Q. Why is divorce so expensive?
A. Because it’s worth it!

This date brings us a cautionary parable of the dangers of wedlock.

John Chiesly (or Chiesley, or Cheisly), an ill-tempered bloke with a wife he’d wished to put aside, had been ordered in arbitration to support her (and their 11-strong brood) to the tune of a £93 annuity.

Chiesly had a counteroffer to this liberal award: he shot dead the magistrate, Sir George Lockhart, the highest-ranking judicial officer in Scotland.* And he did it in broad daylight, making no attempt to fly.

“I have taught the President how to do justice,” Chiesly boasted as he was arrested.

That was on March 31, 1689.

On April 1, he was tried and convicted (torture was authorized “for discovering if ther were any accomplices, advysers, or assisters to him in that horrid and most inhumane act … yet the samen shall be no preparative or warrand to proceed to torture at any tyme hereafter, nor homologatione of what hes bein done at any tyme bypast”).

On April 3, he was drawn to execution at either Drumsheugh or at the Gallowlee, had the offending right hand cut off while still alive, then was hanged in chains with the murder weapon around his neck.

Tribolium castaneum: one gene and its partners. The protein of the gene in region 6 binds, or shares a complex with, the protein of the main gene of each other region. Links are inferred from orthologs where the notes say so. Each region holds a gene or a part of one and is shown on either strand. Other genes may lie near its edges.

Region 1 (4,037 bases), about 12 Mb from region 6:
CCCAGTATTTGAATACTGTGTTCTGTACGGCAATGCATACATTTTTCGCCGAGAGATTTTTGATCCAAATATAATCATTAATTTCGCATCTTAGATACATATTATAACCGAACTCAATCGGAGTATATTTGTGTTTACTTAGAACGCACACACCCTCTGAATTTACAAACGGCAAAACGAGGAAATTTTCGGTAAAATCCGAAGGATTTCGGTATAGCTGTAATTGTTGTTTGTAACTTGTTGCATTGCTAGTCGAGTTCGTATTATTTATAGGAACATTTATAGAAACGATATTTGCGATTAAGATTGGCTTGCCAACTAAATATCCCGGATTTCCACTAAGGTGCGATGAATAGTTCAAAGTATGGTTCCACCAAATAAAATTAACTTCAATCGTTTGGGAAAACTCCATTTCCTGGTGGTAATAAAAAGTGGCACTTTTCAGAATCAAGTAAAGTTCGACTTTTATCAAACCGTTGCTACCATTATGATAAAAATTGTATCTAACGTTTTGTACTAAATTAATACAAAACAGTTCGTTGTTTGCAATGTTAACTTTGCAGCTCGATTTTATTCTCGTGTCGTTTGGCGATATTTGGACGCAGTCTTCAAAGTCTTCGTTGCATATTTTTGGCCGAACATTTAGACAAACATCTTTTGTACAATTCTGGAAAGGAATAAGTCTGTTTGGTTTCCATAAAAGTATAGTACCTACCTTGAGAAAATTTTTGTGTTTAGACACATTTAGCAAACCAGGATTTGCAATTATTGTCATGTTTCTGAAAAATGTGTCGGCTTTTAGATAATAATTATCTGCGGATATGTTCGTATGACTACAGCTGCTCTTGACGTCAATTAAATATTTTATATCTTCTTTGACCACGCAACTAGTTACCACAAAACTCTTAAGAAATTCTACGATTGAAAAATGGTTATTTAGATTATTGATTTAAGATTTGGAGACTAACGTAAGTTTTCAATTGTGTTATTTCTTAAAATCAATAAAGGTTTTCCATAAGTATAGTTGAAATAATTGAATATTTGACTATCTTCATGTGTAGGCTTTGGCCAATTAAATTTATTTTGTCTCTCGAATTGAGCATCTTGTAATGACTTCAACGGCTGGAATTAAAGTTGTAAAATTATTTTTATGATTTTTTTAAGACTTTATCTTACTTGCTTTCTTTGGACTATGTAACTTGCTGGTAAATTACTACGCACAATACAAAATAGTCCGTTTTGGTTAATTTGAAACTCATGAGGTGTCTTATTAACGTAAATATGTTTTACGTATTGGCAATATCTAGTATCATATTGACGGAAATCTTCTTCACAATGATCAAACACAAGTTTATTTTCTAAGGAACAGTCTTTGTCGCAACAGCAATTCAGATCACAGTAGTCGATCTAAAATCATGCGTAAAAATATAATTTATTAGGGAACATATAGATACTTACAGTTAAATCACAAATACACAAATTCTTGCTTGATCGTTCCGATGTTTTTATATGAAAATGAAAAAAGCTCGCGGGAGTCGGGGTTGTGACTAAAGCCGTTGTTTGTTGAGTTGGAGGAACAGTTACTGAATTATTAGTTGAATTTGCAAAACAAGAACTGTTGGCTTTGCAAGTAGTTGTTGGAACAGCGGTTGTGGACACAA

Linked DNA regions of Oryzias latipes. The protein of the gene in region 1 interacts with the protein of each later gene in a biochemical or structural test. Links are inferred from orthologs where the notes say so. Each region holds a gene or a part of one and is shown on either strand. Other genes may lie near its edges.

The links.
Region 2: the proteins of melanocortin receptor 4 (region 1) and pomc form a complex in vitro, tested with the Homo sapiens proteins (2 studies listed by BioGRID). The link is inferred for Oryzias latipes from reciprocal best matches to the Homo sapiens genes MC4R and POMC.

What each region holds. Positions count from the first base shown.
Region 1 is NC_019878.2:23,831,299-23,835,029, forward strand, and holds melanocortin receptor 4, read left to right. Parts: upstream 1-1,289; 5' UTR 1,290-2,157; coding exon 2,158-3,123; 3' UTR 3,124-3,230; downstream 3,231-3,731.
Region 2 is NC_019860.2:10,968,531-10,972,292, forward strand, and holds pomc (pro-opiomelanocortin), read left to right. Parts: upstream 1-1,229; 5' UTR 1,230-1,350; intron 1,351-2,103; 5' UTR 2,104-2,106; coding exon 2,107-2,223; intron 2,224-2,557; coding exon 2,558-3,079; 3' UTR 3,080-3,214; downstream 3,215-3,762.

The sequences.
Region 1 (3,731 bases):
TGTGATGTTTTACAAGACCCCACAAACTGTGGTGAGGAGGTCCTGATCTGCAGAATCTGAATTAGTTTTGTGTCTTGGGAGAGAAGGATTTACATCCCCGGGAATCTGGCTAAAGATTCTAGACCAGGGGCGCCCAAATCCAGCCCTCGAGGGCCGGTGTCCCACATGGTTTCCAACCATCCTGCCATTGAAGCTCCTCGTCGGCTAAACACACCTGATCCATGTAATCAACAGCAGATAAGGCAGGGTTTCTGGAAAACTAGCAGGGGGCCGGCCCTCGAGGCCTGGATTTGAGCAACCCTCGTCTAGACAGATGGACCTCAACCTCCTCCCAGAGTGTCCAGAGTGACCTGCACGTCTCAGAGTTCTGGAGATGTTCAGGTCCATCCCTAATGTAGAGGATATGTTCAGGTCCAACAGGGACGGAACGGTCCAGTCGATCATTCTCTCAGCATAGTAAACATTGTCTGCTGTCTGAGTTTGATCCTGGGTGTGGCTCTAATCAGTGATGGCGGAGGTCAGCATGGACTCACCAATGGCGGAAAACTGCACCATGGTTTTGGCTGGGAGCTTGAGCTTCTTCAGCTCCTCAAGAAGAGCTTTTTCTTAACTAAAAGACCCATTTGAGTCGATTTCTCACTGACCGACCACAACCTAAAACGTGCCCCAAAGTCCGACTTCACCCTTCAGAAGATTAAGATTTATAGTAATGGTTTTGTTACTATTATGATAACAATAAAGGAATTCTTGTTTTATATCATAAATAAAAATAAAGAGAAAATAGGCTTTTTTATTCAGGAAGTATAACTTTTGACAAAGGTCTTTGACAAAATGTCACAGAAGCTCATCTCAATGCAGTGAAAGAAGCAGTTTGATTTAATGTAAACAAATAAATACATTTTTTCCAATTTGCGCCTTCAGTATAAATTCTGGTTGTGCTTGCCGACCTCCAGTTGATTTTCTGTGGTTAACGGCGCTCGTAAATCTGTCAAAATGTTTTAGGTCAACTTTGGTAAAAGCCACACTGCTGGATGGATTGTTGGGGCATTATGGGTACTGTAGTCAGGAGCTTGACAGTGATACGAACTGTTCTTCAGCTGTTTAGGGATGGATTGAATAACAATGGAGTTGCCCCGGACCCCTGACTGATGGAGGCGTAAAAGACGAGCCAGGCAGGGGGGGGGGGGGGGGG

Then his spirit went on to haunt Dalry as “One-Armed Johnny,” until his remains were discovered and properly buried in 1965.

Still.

If you think this guy had relationship issues, consider the fate of his daughter, Rachel.

She inherited dad’s hot temper and took it to her own marriage.

When her husband tried to ditch her, the woman now known as Lady Grange stalked him so relentlessly that Lord Grange kidnapped her, faked her death, and held her secretly imprisoned in the Hebrides for 15 years. (More in this pdf)

Now that is an expensive divorce.

* Chiesly’s murder orphaned George Lockhart, later a notable anti-union politician; George’s brother Philip Lockhart was himself executed for the 1715 anti-Hanoverian Jacobite rising.

On this day..

Entry Filed under: 17th Century,Capital Punishment,Common Criminals,Crime,Death Penalty,Execution,Gibbeted,Hanged,History,Murder,Pelf,Public Executions,Scotland,Sex,The Supernatural,Torture